The Planet of Cities: The net-zero transition and post-pandemic prosperity
In this month's column, urbanist Greg Clark considers how the pandemic experience has served to refocus attention on the climate emergency.
The EU Renovation Wave is an ambitious programme aiming to double the rate at which the bloc's existing building stock is renovated. It promises to cut emissions, boost the COVID-19 recovery, create jobs and reduce energy poverty. Without cross-sector collaboration, these promises may remain unfulfilled.
Sander Scheurwater, Director of Communications, Marketing and External Affairs, Europe, RICS
3 November 2020
The European Commission presented its ambitious Renovation Wave proposals on 14 October 2020, fully demonstrating the urgent importance of addressing sustainability shortfalls in existing buildings. A few salient figures:
With many of the world’s brightest minds currently focused on flattening the curve, here we have one curve that should soon be reaching skywards. And so, we dedicated our recent European WBEF webinar to the Renovation Wave, and the important roles to be played by the public, private and investment sectors.
One of the challenges for the financial sector is the lack of suitable strategies, processes and products for financing small-scale, tailored sustainable projects. Energy efficient retrofits of buildings is such a challenge. The opportunities for efficiency improvement are often fragmented and hidden, and therefore hard to capture for investors. Next to the need for financial sector to offer suitable products, national governments also have a key role to play to ensure the renovation wave becomes a reality.
The Renovation Wave strategy addresses not only decarbonisation and energy efficiency, but sustainable construction, energy poverty and healthy housing. So explains Hadrien Michel, Policy Officer at the Directorate General for Climate Action, within the EU Commission’s Finance for Innovation cluster. He adds that a substantial budget has been set aside for research and development, direct investment and addressing barriers to market entry.
There is an inherent complexity in tackling all these challenges simultaneously, which cannot be overcome by the public sector alone. Expert input will be a vital ingredient. Frank Hovorka, Chair of the RICS Advisory Board in France, explains this is exactly what was provided by RICS professionals entrusted by the French Government to provide renovation recommendations. The result was a 93-page report, released in September 2020, containing 43 proposals which, all together, comprise a vision for green renovation at neighbourhood, rather than single building, scale. In France, the renovation rate is around 1%, though in some cities it has reached 5%. This, argues Hovorka, is the rate that Europe should be targeting.
To achieve such ambitious targets, we need innovative solutions. Céline Carré, Head of Public Affairs at multinational construction firm Saint-Gobain, believes that Renovation Wave legislation must be packaged in such a way as to aid private sector participation. Adam Targowski, Sustain-ovation Manager at Skanska, notes that the purpose of buildings is to provide a comfortable climate for those they house. Energy consumption, therefore, is simply buildings serving their purpose. He agrees with Frank Hovorka that the only way that renovation can be successful is to upscale from a house-by-house to a neighbourhood-by-neighbourhood approach. But he warns that the nature of the challenge changes according to particular facets of geography and history. In his home city of Warsaw, like much of Eastern Europe, energy efficiency was not a priority during the design and construction of much extant housing stock.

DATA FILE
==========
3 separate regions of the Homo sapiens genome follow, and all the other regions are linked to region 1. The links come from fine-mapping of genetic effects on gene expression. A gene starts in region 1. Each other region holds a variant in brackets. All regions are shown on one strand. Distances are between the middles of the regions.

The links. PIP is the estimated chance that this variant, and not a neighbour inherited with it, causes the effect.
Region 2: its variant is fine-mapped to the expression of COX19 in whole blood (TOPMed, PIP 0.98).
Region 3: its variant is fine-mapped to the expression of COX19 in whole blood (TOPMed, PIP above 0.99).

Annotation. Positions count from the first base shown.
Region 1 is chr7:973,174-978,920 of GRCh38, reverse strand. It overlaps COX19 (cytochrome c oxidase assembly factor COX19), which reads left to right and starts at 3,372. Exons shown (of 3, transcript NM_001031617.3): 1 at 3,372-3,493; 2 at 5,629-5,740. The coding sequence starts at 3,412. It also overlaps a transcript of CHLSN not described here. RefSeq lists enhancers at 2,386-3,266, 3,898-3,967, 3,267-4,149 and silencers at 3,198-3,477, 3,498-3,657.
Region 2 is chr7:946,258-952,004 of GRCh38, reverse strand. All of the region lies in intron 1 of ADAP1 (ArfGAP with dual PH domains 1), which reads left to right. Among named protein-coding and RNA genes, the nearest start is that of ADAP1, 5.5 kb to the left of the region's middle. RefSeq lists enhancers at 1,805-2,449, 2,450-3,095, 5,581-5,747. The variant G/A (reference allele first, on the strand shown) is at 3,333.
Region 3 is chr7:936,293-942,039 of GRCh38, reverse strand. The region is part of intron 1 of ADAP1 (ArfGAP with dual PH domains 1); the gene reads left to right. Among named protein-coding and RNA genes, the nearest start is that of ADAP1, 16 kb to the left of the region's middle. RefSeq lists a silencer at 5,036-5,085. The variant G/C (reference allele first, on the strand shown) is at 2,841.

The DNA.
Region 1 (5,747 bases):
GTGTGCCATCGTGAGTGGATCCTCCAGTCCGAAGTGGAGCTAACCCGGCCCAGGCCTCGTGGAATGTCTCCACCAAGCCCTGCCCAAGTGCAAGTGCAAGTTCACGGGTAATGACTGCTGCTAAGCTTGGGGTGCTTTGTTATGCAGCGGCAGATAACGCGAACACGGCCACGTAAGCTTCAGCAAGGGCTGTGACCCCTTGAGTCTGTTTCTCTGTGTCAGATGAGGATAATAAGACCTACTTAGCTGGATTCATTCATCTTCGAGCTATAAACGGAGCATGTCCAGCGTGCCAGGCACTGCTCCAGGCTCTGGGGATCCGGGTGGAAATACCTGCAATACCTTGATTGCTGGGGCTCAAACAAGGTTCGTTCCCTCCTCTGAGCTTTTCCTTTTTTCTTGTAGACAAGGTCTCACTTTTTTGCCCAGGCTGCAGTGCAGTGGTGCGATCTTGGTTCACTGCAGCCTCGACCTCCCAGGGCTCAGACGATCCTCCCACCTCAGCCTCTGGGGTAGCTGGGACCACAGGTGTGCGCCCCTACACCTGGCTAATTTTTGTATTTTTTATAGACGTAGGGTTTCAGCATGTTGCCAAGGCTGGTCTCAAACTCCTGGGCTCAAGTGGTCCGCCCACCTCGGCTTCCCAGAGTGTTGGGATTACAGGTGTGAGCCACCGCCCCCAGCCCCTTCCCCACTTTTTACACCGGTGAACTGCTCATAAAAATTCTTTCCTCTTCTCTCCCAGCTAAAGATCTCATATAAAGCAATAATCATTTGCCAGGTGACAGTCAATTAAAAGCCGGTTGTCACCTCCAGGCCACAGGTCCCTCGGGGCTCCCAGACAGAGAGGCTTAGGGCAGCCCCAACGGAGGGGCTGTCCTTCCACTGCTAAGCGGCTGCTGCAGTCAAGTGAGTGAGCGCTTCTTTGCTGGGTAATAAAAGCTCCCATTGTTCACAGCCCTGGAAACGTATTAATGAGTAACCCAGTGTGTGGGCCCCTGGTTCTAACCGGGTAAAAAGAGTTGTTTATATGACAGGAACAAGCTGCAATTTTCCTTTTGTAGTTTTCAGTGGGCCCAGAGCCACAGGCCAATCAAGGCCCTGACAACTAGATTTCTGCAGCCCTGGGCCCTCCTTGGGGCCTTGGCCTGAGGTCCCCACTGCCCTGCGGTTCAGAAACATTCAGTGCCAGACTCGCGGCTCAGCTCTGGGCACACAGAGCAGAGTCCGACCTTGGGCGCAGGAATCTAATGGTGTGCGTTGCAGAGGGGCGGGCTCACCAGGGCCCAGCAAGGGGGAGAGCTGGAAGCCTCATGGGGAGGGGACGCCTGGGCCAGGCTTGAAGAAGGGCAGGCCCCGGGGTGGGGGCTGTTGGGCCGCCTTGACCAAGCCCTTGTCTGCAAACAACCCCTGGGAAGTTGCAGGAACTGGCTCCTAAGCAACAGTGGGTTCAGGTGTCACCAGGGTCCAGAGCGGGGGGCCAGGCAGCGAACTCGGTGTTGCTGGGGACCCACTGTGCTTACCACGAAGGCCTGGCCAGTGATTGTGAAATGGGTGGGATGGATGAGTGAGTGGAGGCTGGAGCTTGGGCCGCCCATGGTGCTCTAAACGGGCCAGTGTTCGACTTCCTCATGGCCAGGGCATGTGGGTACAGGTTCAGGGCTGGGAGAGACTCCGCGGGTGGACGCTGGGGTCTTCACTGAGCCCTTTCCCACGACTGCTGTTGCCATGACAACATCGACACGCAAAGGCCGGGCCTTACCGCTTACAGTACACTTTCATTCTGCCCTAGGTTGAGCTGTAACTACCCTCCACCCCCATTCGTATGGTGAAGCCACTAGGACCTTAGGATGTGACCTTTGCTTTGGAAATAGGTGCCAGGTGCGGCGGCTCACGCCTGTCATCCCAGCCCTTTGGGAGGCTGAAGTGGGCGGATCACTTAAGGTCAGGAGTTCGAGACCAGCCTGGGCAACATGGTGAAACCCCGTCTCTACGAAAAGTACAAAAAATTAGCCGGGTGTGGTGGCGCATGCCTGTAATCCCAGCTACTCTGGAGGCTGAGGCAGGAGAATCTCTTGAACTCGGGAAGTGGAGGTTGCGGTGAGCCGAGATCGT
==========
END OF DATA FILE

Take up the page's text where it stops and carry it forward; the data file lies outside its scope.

RICS professionals were asked by the French Government to provide renovation recommendations. The result was a 93-page report containing 43 proposals which comprise a vision for green renovation at neighbourhood scale.
Political initiatives and private sector innovations cannot move beyond the ideation stage without appropriate financial support. Luca Bertalot, Secretary General at the European Mortgage Federation (EMF) and European Covered Bonds Council (ECBC), advocates the need to rethink everything. He invokes the spirit of the Renaissance when urging stakeholders to completely reimagine the European built environment, making energy efficiency the chief priority. And he’s as good as his word: the EMF is leading the development of energy efficient mortgages, currently being piloted by over 60 banks across the continent.
Investors also need to play their part. Roger Baumann, COO & Head of Product Development – Global Real Estate with Zurich Insurance Company, echoes the points made by other panellists on the need for cooperation. In doing so, he cites the “Business Ambition for 1.5 °C initiative” and the “UN Net-Zero Asset Owner Alliance” as exemplary.
So, are we currently doing enough to bring these ambitions to life? The short answer is no – not yet. But if our discussion proves anything, it is that there are many actors in the public, private and finance sectors willing and ready to answer the call. And while our panel may be split on the extent to which we have to ramp up the renovation, they are unanimous on the pressing need to renovate. In the words of Luca Bertalot this could be the start of “a new European renaissance”.
Green bonds are rapidly growing in popularity around the world. Over US$ 230bn worth of bonds were issued globally during 2019 and issuance is expected to reach record levels in 2020. While they have the potential to transform the way green projects are valued and financed, the absence of a common language on what qualifies as “green” is a crucial hinderance.